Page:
China Pirates Train “Down to the Mascot”


China is being accused of pirating Japan’s Shinkansen down to the children’s cartoon based on its locomotives.

The expansion of China’s Shinkansen-esque high-speed rail system recently saw the opening of the Bejing-Shanghai line – and the airing of a cartoon based on the new trains, which Chinese Internet denizens have identified as a flagrant copy of a 1997 Japanese anime based on the antics of anthropomorphised Shinkansen:

The case is particularly notable as China has already been accused of essentially pirating its entire high-speed rail network.

China initially developed its high-speed rail system by buying in locomotives and technologies from various overseas partners, but soon after dumped most of its foreign partners and began making “indigenously developed” enhanced versions of their trains.

A production partnership with Kawasaki, which ended up with Kawasaki kicked out of the country in 2004 and China producing hundreds of trains suspiciously similar to the ones Kawasaki sold it, is a case in point.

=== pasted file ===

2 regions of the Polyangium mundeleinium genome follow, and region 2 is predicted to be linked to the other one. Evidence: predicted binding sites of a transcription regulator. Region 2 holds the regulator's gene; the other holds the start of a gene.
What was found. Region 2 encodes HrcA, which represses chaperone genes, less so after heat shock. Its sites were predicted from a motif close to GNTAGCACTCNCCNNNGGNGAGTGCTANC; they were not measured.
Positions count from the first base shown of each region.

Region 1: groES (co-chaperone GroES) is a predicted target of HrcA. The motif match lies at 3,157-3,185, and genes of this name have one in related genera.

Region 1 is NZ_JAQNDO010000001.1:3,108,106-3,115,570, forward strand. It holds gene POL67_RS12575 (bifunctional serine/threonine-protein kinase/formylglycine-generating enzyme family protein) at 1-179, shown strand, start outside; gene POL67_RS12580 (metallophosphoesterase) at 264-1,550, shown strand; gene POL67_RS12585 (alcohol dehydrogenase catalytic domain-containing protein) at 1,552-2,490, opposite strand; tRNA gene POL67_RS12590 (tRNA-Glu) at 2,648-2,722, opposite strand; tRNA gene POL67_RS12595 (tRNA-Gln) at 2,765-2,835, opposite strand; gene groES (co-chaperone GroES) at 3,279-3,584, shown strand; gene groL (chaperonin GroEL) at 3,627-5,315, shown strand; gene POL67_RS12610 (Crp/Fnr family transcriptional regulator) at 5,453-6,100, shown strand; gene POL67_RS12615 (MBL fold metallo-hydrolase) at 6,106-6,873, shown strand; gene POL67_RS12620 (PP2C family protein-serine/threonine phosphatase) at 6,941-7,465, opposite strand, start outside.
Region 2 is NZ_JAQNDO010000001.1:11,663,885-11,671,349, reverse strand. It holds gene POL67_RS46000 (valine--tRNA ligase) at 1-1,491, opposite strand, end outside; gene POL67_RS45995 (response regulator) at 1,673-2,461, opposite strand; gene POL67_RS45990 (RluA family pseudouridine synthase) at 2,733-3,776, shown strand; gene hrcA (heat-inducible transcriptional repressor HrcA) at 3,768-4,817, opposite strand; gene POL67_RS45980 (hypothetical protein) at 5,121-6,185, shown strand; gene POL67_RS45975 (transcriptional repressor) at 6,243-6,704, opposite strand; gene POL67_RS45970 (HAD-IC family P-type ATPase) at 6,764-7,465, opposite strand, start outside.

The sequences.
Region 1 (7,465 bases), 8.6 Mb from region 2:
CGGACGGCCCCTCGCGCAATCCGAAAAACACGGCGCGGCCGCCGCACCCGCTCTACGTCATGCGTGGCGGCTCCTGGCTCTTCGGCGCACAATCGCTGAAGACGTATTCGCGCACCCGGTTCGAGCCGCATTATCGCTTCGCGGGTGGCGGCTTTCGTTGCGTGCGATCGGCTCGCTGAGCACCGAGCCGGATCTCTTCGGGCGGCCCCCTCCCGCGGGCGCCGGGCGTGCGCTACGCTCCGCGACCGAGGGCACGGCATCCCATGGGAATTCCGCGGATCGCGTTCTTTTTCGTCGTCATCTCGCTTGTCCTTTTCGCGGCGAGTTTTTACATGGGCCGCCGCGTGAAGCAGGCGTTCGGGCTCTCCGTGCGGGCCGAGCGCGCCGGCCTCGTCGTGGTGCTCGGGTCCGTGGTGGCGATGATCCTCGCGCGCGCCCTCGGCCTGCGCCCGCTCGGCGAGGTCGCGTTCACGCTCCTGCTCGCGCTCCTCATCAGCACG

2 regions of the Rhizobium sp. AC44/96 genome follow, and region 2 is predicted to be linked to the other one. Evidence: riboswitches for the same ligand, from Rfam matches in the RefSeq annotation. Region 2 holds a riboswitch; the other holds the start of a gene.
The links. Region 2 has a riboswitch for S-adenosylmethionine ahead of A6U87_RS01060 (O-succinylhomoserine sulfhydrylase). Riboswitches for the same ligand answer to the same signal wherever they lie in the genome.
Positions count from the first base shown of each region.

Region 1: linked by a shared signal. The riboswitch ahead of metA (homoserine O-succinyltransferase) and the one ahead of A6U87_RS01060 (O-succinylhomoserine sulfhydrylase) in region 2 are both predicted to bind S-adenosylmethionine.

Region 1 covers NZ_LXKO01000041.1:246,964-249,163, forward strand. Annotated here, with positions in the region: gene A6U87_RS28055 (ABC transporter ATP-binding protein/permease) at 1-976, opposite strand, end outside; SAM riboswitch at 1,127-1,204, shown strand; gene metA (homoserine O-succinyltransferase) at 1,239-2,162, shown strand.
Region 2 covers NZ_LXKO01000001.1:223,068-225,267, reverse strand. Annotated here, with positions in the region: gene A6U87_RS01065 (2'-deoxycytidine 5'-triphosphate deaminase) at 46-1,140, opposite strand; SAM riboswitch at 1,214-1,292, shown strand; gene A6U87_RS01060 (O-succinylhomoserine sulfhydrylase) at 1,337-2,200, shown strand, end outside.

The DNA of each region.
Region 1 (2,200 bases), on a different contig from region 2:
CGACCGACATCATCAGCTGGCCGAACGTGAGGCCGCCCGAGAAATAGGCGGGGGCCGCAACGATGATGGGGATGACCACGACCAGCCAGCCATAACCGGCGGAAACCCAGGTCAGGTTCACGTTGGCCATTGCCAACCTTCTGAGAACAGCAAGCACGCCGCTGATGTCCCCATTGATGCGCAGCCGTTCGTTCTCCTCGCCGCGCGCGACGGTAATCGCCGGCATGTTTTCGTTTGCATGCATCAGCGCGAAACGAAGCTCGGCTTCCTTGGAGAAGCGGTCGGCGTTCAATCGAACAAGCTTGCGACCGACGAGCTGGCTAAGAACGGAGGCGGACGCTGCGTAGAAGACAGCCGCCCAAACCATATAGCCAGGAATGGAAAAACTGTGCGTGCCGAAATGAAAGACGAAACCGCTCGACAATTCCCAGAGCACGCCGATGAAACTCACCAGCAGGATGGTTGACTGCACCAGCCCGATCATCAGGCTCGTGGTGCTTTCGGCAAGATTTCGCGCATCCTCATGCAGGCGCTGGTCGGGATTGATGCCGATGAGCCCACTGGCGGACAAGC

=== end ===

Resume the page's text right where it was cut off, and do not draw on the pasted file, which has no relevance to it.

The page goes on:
China’s CRH2:


Kawasaki’s E2:


The Chinese company now building these insists it a “completely different” train on the inside.

Whether China simply pirated the trains or the overseas partners merely idiotically trained and equipped a major new competitor is a matter of ongoing debate.

That China’s previous minister for railways, a key proponent of the high speed rail system, was recently arrested for taking what is estimated to be over a hundred million dollars in bribes has also raised suspicions even in China itself as to just what level of China quality is involved in the system.

China for its part has also been further antagonising Kawasaki and its other discarded partners by attempting to peddle its trains the world over, and even cheekily suggesting Japan should buy its superior new trains.

However, Japan seems to have had the last laugh – its press have been gleefully reporting the fact that trains running on the recently opened Bejing-Shanghai line had as many as six major incidents in their first five days of operation. Critics contend it is only a matter of time before one explodes.

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